Contact Lens Method.
The Contact Lens Method, originally outlined by Dr. Holladay, was once considered
a helpful way to estimate the average central corneal power following radial
keratotomy. This technique required a special PMMA contact lens, of a known
base curve and power. We have found the contact lens method to be less
accurate following other forms of keratorefractive surgery, such as LASIK,
LASEK, PRK, and ALK.
Following all forms of ablative keratorefractive surgery (LASIK, PRK, etc.)
a review of the literature now suggests that the hard Contact
Lens Method may be less accurate than originally thought. For this
reason it is no longer recommended in this clinical setting.
The information here is offered for historical interest only:
In this situation, the clinical relationship:
Cbase + Cpower + Rcl - Rbare = Ktrue
generally holds true, if the following are
= base curve of the contact lens in diopters,and
Cpower = spherical power of the contact
lens in diopters, and
= spherical equivalent refractive error with the
contact lens, and
= spherical equivalent refractive error without the
= the estimated corneal power after refractive
To give accurate information, the refractive numbers (Rcl
) must retain their corresponding plus (hyperopic) and minus (myopic) signs, and be corrected for vertex distance.
Before refractive surgery by 16-incision RK, a 48-year old male, with
high axial myopia, was found to have a refractive error in the left eye of
-16.00 +2.00 x 092 at a vertex distance of 12.0 mm.
Prior to refractive surgery, by both topography (simulated Ks), and
standard Javal-Schiötz keratometry, the central corneal power of the left eye
was found to be 42.00 x 002 and 44.00 x 092. Four years following RK, the
vision in the left eye is 20/20 without correction. The refraction has been
stable and is found to be -0.50 +0.50 x 092.
What is the estimated corneal power for this patient four years after
Step 1 - Determining base curve of an over-refraction
Pick a 9.5 mm, reverse geometry, PMMA, plano contact lens with a base
curve somewhat steeper than what you might expect would be the true corneal
curvature. Any high quality contact lens laboratory can make a set of
these for you ranging from 30.0 D to 45.0 D in one diopter steps. A good
general rule of thumb is to use a contact lens base curve that is
approximately 95% of the average measured Ks.
For example, if the post-keratorefractive surgery measured Ks are
found to be 35.88 x 180 and 33.75 x 090, a good choice for the over-refraction
contact lens base curve would be calculated as follows:
Base curve = 0.95 * (0.50 * (K1+K2))
Base curve = 0.95 * (0.50 * (35.88 D + 33.75 D))
Base curve = 0.95 * 34.82 D = 33.07 D
and then round up or down to the nearest
whole diopter to arrive at the following final base curve to use for a
contact lens over-refraction:
Base curve = 33.00 D
(actual measured base curve is 32.95 D)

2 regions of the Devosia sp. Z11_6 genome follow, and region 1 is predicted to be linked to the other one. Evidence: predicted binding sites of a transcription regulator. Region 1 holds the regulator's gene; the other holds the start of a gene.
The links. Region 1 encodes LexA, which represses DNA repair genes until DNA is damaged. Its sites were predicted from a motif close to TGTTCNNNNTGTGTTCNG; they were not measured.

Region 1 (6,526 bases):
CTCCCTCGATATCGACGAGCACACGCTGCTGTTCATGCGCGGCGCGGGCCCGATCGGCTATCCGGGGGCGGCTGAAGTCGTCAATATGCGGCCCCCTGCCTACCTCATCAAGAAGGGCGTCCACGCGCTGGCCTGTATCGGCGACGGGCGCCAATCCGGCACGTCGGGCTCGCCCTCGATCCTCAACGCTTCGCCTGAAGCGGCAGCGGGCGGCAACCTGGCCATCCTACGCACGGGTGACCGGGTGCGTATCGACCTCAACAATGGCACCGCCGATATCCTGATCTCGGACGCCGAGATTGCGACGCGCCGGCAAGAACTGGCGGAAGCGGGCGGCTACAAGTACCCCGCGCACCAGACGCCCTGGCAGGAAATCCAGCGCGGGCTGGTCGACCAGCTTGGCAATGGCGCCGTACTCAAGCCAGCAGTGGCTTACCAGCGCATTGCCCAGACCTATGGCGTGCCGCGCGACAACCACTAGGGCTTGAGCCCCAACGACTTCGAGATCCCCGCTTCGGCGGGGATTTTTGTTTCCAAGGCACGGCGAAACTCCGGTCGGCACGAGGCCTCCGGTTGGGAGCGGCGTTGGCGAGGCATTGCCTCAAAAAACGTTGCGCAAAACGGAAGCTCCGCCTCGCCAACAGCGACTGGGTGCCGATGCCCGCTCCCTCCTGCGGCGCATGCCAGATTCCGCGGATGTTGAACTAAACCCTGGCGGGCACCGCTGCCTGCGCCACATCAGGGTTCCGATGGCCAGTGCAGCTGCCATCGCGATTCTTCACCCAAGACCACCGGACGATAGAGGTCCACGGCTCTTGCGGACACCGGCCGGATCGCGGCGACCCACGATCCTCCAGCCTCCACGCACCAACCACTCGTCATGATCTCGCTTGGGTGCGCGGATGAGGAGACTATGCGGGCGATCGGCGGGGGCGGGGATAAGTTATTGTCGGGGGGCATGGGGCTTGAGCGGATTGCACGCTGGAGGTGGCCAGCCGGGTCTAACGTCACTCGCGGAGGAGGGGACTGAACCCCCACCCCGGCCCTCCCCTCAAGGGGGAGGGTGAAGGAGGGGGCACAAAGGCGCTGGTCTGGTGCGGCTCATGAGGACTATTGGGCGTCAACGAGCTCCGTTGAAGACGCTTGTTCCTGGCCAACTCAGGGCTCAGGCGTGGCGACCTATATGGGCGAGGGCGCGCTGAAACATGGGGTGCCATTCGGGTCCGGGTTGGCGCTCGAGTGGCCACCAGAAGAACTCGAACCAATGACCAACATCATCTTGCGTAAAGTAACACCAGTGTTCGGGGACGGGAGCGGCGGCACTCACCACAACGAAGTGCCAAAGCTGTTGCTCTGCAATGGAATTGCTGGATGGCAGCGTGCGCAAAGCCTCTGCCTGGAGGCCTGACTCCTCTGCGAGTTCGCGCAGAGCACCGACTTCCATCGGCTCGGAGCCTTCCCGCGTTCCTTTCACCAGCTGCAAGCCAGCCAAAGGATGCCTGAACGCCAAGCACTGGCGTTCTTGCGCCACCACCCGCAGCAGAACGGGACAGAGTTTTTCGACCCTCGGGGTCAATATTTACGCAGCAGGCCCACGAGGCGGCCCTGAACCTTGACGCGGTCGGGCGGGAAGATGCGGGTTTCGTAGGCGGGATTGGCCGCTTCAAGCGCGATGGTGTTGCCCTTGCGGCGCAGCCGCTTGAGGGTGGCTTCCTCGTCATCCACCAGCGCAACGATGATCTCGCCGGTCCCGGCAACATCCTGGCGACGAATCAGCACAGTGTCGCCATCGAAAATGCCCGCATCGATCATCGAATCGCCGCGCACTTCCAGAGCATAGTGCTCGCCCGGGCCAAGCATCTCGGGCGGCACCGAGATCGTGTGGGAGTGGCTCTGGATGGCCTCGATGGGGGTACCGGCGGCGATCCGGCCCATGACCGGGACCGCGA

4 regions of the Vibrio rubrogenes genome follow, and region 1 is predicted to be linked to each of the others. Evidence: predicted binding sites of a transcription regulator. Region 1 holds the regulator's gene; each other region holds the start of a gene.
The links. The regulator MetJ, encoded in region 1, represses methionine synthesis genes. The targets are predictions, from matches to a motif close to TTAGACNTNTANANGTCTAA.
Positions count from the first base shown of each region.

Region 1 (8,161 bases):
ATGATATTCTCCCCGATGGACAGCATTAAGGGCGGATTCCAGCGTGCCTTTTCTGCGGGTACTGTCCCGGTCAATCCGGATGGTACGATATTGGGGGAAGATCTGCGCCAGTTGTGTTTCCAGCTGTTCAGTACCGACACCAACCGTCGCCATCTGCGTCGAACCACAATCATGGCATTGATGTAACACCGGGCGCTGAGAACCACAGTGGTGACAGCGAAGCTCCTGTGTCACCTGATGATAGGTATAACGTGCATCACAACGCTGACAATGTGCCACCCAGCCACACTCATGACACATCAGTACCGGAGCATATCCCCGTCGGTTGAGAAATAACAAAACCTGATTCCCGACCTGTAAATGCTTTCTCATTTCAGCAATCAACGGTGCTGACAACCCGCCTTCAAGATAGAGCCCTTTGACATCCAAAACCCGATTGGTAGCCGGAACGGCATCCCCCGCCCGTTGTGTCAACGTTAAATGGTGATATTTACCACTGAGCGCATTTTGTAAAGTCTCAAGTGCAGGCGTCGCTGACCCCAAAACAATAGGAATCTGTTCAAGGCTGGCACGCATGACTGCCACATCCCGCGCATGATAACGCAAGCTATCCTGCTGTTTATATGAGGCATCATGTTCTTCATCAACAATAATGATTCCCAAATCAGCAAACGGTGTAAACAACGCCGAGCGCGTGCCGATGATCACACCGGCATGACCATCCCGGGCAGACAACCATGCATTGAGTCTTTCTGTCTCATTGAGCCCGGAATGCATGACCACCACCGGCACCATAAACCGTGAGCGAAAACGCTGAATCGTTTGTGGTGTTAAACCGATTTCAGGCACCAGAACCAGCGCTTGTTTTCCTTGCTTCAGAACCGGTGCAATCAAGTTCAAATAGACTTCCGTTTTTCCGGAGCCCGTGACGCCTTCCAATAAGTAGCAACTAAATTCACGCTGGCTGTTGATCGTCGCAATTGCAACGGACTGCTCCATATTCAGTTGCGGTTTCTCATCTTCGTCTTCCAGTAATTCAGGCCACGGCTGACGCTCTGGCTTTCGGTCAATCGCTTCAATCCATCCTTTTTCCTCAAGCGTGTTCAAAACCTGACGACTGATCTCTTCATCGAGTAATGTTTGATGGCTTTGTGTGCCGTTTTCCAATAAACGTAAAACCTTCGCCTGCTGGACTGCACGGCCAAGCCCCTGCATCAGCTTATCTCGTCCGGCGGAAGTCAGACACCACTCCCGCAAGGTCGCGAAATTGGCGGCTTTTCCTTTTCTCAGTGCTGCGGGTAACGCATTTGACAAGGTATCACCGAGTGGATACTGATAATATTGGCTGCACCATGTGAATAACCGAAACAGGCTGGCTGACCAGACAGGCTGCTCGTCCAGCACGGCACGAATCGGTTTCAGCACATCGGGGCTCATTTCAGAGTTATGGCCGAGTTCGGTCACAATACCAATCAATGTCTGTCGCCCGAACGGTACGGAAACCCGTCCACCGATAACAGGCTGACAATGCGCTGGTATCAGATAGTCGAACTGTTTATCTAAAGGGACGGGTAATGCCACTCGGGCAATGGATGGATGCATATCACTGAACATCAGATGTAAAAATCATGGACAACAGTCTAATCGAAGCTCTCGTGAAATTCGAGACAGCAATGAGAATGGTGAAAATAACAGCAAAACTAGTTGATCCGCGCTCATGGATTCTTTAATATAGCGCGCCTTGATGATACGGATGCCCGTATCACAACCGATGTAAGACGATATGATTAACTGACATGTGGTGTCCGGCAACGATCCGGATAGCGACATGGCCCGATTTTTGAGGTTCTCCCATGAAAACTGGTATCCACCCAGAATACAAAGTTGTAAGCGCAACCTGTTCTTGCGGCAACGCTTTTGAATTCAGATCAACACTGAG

Note: Our contact lens laboratory was instructed to list the measured base
curve for this lens to two decimal places. In this case, the measured base
curve of the plano, reverse geometry contact lens is 32.95 D. We will use
this number in our calculations.
Step 2 - Determine the refraction with the contact lens in
With the plano contact lens in place, the over-refraction is -2.75 D
at a vertex distance of 12 mm. This would become -2.66 diopters at the
A 12.0 mm vertex distance correction is determined as follows:
1/(-2.75 D) = -0.3636 m
-0.3636 m - 0.012 m = -0.3756 m
1/(-0.3756 m) = -2.66 diopters
As recommended by Dr. Holladay, we have found that it is better to do
these measurements in the setting of a normal (non-dilated) pupil and with
an occluder placed in the black trial frame that has a 4.5 mm opening
drilled into its center. We then perform all refractions through this
"artificial entrance pupil." In this way, only the central portion
of the post- keratorefractive cornea is used to determine the refractive state
of the eye. Dr. Holladay is to be congratulated for this very helpful
insight, which further enhances the accuracy of these measurements.
Trial frame pinhole occluder
with a 4.5 mm central opening.
Step 3 - Estimate corneal power in diopters after refractive
Using the above information, the estimated corneal power is
Note: Most contact lens laboratories will be happy to custom make a special set of reverse geometry 9.5 mm diameter plano PMMA contact lenses in 1.0 diopter steps, with base curves from 30.0 to 45.0 diopters specially for this purpose.
As described above, the laboratory should be instructed to list the actual
measured base curve for each lens. It is not uncommon to order a 36.0
diopter contact lens and have the actual base curve turn out to be something different. As the base curve is not being used for corneal fitting, but instead as part of a mathematical formula, the laboratory will need to carefully measure each contact lens and provide you with this information. Use this actual measured base curve figure when doing your corneal power calculation.
If you do not have a relationship with a contact lens laboratory familiar
with manufacturing a set of these special lenses, we recommend the
4505 Van Nuys Blvd.
Sherman Oaks, CA 91403
Tel: (818) 788-5836
FAX: (818) 788-5078